It’s unnatural to discover a nocturnal creature in the cold sun. That’s exactly what I felt like when I saw an owl perched in an oak that January afternoon—a witness to the unnatural.

She stormed the ground, her talons open wide. The bars in her feathers rippled when she clawed through the snow down to the dirt. Before her assault she sat calmly on her perch and looked adorable with her eyes closed. Now she moved with the fluid grace of a trained killer.

Her wide, onyx eyes finally noticed me when she slurped down the field mouse she slashed open. Even with the corpse hanging out of her mouth, she was too neat, too professional about the slaying. No blood marred her except a thin coat on the tips of her talons. That three-foot she-sentry scanned the area in calculated rotations and flew back into the tree. Even her defecation—a momentary shift of tail feathers—was choreographed.

Poor thing. She acted so much like the rest of us. Even if she traded in those talons and feathers for toes and clothes, her patterns would not change. She’d carry a knife in her boot, mace in her purse, and prefer her steak extra rare. Her business suit would provide a camouflage as effective as the tree canopy in summertime.

I spotted the creature when I was about to enter my car, and a chill passed through my clothes when the driver door wouldn’t open. I never lock it. My keys weren’t in my pocket either, but rather sitting in a muddy pool at my feet. I didn’t recall dropping them. I snatched them, shook the water off, and unlocked my car. But as I was getting in, I felt air stirring my hair. Startled, I checked my surroundings.

That little huntress disappeared, so I went on with my errands. I arrived at the supermarket parking lot and a woman with grey eyes approached me from behind. I heard her coming because of the smacks her boots made on the slushy pavement. She asked if I was all right.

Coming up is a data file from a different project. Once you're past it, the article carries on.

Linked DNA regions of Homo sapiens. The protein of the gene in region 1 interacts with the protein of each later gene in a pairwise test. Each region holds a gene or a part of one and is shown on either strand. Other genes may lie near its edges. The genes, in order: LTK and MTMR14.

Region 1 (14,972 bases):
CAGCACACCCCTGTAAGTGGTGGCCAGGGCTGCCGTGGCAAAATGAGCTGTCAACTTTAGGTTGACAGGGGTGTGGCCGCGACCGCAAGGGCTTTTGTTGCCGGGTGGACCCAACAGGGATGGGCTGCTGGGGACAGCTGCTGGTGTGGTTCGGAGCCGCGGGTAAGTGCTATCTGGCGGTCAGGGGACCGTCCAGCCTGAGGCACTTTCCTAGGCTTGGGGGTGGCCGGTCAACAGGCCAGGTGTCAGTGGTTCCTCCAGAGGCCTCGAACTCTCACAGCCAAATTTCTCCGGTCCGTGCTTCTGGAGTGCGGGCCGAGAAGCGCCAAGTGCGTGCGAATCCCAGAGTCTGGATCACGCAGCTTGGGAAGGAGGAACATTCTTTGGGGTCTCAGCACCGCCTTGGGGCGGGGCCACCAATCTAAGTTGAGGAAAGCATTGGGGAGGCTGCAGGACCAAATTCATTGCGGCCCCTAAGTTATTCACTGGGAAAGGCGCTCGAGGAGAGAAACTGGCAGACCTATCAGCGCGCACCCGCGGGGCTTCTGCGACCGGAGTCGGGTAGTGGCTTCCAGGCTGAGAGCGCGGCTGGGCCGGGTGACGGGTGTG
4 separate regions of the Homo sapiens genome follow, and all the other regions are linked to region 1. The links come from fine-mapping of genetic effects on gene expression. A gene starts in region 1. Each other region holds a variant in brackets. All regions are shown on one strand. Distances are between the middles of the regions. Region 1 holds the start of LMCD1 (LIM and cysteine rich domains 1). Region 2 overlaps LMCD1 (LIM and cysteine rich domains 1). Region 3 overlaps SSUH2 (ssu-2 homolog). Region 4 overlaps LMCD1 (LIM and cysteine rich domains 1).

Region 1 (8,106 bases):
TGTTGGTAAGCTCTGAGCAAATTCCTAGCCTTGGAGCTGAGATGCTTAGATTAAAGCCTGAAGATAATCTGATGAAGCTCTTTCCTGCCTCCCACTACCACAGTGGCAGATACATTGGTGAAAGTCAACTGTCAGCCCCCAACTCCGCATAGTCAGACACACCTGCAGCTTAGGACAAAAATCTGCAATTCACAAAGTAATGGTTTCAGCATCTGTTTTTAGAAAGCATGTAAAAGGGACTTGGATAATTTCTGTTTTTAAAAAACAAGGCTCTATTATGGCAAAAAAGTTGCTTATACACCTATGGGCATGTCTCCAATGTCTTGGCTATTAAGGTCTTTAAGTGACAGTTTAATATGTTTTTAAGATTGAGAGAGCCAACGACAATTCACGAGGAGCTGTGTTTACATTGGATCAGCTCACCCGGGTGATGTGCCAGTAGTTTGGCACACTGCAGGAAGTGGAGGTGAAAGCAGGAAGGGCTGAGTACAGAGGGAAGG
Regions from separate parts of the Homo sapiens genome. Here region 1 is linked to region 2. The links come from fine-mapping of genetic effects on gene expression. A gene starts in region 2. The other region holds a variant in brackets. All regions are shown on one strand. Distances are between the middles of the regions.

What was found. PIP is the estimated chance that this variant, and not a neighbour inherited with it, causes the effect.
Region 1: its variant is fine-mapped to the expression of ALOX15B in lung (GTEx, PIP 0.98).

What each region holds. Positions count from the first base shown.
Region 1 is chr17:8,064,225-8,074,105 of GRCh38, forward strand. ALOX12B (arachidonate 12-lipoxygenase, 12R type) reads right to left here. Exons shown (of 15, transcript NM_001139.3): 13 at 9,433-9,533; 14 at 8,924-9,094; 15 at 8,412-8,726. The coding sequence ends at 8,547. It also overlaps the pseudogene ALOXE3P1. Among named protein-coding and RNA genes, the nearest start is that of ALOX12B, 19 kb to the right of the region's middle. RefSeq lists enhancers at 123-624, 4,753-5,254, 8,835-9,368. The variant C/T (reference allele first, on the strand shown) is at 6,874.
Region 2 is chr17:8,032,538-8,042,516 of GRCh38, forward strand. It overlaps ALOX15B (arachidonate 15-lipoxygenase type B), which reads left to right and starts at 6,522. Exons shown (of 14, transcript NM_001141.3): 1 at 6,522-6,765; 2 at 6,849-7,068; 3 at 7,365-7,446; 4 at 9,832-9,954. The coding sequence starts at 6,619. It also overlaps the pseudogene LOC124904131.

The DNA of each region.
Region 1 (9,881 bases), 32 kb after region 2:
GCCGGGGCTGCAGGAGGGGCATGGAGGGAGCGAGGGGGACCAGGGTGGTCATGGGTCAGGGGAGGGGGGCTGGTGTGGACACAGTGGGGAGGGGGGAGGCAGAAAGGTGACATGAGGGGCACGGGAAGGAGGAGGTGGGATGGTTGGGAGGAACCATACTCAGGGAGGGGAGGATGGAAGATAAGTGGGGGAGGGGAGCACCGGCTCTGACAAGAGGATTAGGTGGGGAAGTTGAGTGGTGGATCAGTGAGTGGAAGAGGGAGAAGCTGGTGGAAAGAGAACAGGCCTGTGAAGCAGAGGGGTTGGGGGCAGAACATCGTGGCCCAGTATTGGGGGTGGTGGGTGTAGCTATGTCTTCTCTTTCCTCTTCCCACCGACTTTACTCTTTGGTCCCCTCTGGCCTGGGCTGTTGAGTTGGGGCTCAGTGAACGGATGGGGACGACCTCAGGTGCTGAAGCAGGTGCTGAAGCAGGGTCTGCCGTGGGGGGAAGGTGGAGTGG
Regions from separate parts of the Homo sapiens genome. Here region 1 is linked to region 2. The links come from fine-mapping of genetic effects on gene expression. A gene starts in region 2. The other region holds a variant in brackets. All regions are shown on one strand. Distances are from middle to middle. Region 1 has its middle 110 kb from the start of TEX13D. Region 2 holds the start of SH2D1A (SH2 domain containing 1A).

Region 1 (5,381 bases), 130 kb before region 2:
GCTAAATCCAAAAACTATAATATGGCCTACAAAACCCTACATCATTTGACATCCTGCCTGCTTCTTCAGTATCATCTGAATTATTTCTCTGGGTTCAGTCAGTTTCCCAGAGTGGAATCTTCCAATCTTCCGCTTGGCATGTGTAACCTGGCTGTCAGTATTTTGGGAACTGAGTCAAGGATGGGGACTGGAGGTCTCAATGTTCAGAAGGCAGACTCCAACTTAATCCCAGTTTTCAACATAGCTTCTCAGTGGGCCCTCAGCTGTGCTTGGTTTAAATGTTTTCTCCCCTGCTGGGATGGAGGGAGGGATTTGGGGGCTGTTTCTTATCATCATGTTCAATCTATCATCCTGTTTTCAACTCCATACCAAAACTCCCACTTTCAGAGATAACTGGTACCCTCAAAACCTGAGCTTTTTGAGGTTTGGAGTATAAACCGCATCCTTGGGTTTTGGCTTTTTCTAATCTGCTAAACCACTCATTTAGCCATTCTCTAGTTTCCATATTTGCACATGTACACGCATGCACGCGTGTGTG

I told her I didn’t understand. Then she pointed out the several blood-stained rips in the back of my goose down jacket. At that point I noticed her satchel, a sackcloth bag that seemed ancient compared to the youth carrying it. She set down her grocery bag of steaks and circled around me to look for open wounds.

She said I had blood on my face, and then fished tissues out of her satchel for me to use. My nerves failed and my conscience told me to run. It wasn’t until I saw a barred owl feather peek out of her bag that I finally did. She called after me the whole time, by name even.

I didn’t eat that night. Winter has passed and trees are regrowing their camouflage. I don’t dare open my windows at night because I’ll hear that bird in my yard hooting away. She sounds sad and lonely and hungry.

On clear nights I can spot her silhouette from my kitchen window. The owl always uses that same branch, watching me every night when I turn out the lights and retire to the basement, where she can’t watch me.


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